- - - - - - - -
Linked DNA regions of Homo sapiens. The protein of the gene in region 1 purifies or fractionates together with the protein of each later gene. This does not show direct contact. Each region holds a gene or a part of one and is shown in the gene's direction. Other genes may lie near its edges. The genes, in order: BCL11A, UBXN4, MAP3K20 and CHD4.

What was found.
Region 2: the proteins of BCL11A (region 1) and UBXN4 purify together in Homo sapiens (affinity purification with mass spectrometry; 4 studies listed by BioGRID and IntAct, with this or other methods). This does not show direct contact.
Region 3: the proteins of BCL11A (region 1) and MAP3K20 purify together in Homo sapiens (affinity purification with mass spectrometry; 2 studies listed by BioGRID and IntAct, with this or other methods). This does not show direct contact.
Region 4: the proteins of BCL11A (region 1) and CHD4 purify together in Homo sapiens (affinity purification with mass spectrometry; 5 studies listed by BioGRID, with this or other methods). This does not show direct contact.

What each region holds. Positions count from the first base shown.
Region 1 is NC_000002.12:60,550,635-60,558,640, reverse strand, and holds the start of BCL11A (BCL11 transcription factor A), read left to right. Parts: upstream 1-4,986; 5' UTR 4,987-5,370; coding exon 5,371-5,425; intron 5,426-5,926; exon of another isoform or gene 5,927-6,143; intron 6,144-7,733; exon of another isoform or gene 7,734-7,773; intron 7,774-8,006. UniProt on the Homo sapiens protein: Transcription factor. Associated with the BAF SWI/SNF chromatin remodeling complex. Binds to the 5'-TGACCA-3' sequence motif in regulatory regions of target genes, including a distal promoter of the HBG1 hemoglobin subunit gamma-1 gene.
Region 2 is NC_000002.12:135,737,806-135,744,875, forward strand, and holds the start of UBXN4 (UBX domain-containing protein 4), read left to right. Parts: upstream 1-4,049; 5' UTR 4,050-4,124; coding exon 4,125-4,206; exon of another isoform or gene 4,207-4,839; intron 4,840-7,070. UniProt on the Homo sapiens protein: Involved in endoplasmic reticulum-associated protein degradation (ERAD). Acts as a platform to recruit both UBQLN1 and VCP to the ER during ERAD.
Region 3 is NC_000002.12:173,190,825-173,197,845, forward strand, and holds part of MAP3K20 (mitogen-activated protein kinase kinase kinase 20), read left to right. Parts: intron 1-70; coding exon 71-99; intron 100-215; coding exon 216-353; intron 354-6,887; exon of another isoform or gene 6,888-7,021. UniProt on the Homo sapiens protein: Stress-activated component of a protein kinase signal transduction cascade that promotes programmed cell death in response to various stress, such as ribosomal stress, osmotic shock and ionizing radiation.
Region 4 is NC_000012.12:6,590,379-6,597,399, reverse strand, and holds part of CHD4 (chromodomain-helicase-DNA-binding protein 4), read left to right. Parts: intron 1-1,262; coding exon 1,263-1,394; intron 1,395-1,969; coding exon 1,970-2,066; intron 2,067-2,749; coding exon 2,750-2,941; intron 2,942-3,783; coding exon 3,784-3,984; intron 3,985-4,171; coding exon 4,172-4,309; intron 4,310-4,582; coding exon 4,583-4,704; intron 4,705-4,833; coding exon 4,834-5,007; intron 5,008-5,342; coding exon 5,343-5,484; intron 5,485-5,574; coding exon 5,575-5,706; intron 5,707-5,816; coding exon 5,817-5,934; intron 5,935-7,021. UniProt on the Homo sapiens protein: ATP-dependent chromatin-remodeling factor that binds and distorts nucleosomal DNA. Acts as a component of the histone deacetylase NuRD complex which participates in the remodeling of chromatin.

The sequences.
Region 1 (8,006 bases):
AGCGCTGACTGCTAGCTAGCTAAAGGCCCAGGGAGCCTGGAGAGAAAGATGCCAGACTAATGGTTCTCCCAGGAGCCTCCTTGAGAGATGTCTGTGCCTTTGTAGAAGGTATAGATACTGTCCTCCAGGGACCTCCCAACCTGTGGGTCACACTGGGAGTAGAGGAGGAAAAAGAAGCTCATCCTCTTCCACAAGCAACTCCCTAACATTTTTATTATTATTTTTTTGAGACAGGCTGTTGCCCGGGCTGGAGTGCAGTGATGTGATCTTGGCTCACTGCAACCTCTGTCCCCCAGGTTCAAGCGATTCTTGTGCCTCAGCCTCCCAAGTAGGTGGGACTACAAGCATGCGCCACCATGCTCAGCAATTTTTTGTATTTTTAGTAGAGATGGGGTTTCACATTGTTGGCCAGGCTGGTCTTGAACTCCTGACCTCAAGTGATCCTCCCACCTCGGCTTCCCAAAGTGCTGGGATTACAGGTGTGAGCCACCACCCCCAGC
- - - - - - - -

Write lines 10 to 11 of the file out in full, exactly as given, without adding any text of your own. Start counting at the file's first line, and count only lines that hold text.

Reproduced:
Region 4 is NC_000012.12:6,590,379-6,597,399, reverse strand, and holds part of CHD4 (chromodomain-helicase-DNA-binding protein 4), read left to right. Parts: intron 1-1,262; coding exon 1,263-1,394; intron 1,395-1,969; coding exon 1,970-2,066; intron 2,067-2,749; coding exon 2,750-2,941; intron 2,942-3,783; coding exon 3,784-3,984; intron 3,985-4,171; coding exon 4,172-4,309; intron 4,310-4,582; coding exon 4,583-4,704; intron 4,705-4,833; coding exon 4,834-5,007; intron 5,008-5,342; coding exon 5,343-5,484; intron 5,485-5,574; coding exon 5,575-5,706; intron 5,707-5,816; coding exon 5,817-5,934; intron 5,935-7,021. UniProt on the Homo sapiens protein: ATP-dependent chromatin-remodeling factor that binds and distorts nucleosomal DNA. Acts as a component of the histone deacetylase NuRD complex which participates in the remodeling of chromatin.

The sequences.